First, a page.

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spont. pneumothorax

Discussion in 'Step I' started by susan96, Apr 23, 2007.

  1. susan96

    susan96 Senior Member
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    is the trachea deviated to side of collapse? is it hyperresonant on the side of collapsed lung? (tension pneumothorax is opposite, right?)

    sorry, couldn't find info online
     
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  3. g.badran

    g.badran New Member
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    Pneumothorax is pneumothorax (spontaneous or tension), so there’ll be hyperresonance 2 percussion on the side of the pneumothorax (where the lung is collapsed)
    The trachea (&other medastinial structures) will be deviated opposite 2 the side of the pneumothorax (esp. if tension)
    that's what i know
     
  4. Krazykritter

    Krazykritter Senior Member
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    I'm going to most definitely disagree w/ g.badran...

    A Spontaneous pneumo will most often cause trachea deviation TOWARDS the side of the pneumo.

    A Tension pneumo will cause the trachea to deviate AWAY from the side of the pneumo.

    Hyperresonance on one side is to give you the side that the lung is collapsed on. For example a good question might be; Patient comes in after an MVA & you find hyperresonance over the left lung (this obviously tells you it's a pneumo), and trachea deviation to the right. What is the diagnosis. A: Tension pneumo b/c the trachea is deviated away from the side of the collapsed lung.
     
  5. basupran

    basupran ortho, study, cars, lift
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    TENSION PNEUMOTHORAX:
    Let's think about the pathophysiology here. Now, we know that the intrapleural space is negative relative to atmosphere. What does this mean? Air would love to get in there, but it can't, unless you pop a hole in the chest giving air access to this pleural space.

    To recap thus far: the intrapleural space (the region between the 'skin' that covers the lung and the skin that covers the inner chest) is negative. When you stab someone, air gushes into this space. What happens now? As air gets in this space, it creates pressure in that side (that side becomes the same as the atmosphre, while the other side is still negative, so relatively greater pressure), and then it gets bigger. Make sense? If not, make sure it does. Now, since the side with the stab wound is getting bigger, it is going to push against the mediastinum and other midline structures. Wait, the trachea is a midline structure. So this side that is getting bigger is pushing the trachea, hence the term contralateral tracheal deviation.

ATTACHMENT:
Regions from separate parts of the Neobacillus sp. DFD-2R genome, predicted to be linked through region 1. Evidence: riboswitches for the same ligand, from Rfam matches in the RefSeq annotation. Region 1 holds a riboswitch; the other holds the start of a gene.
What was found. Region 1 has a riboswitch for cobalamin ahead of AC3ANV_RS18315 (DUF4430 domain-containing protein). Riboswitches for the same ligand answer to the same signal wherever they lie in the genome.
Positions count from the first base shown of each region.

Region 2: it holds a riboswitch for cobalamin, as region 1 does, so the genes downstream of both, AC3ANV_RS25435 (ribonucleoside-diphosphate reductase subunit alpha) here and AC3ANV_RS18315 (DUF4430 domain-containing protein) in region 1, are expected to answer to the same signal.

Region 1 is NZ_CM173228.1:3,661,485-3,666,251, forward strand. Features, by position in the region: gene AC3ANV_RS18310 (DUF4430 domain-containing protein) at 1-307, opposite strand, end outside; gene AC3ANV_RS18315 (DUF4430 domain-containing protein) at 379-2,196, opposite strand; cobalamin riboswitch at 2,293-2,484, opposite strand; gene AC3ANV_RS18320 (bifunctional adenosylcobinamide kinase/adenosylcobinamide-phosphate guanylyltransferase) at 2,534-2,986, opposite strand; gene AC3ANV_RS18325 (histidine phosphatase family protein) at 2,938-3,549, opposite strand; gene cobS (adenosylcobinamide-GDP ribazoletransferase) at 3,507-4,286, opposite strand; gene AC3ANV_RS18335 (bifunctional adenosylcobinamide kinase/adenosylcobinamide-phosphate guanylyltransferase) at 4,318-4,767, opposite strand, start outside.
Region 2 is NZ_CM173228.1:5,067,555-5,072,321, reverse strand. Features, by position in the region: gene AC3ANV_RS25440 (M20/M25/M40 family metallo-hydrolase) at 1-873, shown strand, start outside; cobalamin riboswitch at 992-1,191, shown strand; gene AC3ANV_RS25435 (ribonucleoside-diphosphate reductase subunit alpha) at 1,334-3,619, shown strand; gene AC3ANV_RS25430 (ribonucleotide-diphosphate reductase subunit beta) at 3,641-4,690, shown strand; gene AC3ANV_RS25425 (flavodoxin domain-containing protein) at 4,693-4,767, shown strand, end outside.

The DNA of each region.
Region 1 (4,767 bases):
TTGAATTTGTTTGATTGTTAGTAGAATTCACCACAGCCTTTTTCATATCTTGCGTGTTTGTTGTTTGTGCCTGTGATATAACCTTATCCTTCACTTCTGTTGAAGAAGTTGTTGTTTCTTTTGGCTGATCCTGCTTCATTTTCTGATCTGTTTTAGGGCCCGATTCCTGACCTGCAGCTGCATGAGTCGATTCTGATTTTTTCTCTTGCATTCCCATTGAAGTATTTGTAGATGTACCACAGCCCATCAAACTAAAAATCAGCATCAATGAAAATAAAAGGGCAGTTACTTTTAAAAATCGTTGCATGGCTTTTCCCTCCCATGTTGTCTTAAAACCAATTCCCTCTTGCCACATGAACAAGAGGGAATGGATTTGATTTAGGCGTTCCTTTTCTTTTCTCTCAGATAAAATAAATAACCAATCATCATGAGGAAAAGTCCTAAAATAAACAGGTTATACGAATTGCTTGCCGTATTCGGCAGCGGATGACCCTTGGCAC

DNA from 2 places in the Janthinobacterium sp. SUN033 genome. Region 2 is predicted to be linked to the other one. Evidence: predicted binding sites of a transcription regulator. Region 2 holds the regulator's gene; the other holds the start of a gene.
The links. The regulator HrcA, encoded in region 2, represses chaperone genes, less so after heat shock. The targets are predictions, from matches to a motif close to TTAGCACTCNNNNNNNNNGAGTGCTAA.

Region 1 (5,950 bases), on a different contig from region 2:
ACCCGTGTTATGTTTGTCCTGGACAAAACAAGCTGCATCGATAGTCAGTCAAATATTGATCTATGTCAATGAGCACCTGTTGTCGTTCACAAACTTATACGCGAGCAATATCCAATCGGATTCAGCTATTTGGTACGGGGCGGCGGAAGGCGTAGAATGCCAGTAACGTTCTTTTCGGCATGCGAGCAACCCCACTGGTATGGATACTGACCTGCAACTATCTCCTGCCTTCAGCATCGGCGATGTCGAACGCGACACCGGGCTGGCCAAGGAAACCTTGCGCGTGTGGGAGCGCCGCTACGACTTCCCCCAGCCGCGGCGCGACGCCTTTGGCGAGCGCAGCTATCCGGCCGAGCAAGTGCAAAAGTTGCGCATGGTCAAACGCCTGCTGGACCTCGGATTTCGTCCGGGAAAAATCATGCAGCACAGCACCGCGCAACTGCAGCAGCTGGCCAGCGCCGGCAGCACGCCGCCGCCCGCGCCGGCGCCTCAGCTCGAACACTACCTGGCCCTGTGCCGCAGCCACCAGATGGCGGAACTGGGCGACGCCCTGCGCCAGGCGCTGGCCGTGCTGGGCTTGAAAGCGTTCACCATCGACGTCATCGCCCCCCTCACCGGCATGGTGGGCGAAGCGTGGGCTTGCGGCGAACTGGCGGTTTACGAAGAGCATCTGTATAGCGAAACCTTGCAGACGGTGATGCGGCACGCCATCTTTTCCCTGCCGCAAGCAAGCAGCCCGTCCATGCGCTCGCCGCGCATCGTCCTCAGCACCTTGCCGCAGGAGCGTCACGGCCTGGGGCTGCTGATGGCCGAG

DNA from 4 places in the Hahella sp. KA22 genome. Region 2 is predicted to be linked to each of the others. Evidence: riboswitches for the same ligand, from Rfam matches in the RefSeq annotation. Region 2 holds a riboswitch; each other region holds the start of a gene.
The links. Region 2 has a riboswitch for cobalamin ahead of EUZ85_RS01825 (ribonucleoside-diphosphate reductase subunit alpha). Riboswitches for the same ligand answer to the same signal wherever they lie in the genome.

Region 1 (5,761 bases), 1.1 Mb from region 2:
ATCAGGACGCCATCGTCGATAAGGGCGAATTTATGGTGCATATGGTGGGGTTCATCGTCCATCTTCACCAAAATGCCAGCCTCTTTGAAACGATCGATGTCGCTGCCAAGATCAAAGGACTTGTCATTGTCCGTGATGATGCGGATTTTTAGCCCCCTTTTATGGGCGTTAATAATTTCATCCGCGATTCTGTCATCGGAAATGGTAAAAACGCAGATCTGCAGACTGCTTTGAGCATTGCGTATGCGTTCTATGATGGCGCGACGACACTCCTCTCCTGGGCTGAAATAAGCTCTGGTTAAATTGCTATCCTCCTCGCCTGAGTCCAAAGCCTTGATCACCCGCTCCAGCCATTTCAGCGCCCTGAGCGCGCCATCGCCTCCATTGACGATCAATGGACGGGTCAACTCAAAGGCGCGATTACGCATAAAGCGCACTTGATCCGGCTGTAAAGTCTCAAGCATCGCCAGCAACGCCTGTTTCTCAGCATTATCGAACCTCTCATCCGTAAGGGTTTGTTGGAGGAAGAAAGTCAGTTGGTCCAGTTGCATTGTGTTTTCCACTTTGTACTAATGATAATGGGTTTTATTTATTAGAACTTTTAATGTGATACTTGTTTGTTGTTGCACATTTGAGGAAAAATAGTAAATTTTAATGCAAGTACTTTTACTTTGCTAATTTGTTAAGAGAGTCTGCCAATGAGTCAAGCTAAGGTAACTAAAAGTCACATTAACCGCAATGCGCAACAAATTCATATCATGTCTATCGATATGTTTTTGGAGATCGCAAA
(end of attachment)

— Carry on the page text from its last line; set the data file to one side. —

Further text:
Now, let's think of the concept of hyperresonance. Picture two drums (tablas if you will). One drum is empty, one drum is full of water. Which drum will 'resonate' louder? The empty one, of course. So, when you have a tension pneumothorax, you have an empty half of the thorax, so like a drum, it will resonate. This will obviously be ipsilateral, since the drum is on the same side.

    Hope this helps
     
  6. basupran

    basupran ortho, study, cars, lift
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    Oh yeah, don't forget...with the tension pneumothorax, the side with the stab wound-the cavity is filling up with air, which is making it an empty drum.
     
  7. basupran

    basupran ortho, study, cars, lift
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    This is correct.
     
  8. Krazykritter

    Krazykritter Senior Member
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    No offense intended, but you made that a lot more difficult than it really is...On the wards you are going to need to differentiate & thinking of a drum isn't going to help you much. It may, however, be good to know that a tension pneumo is associated w/ a one-way flap (as created by a stab wound).
     
  9. basupran

    basupran ortho, study, cars, lift
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    No offense taken, but taking a conceptual approach is a lot easier for me to understand vs what you may do-ie memorize tension contra, spontaneous ipsilateral. I can only get it when I take a full blown engineering approach...ie extrapolating from a little bit of info.
     
  10. buddindoc

    buddindoc Senior Member
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    HEY if u have goljan listen to his resp lec and he explains both pretty well and if u have seen THREE KINGS it helps (and i am not kidding)
     
  11. Krazykritter

    Krazykritter Senior Member
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    LOL...almost forgot about Three Kings. Needle Decompression FTW.
     
  12. PhatGtDmB

    PhatGtDmB Member
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    one more thing....people who are tall and thin are more likely to get spont. pneumothorax (i.e. rupture of subpleural bleb)...ship it....holla
     
  13. shivasHeroLike

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    good explanation basupran.

    i'm one of those that needs to understand the concept rather than memorize.

    the tabla analogy made sense to me. thanks.
     

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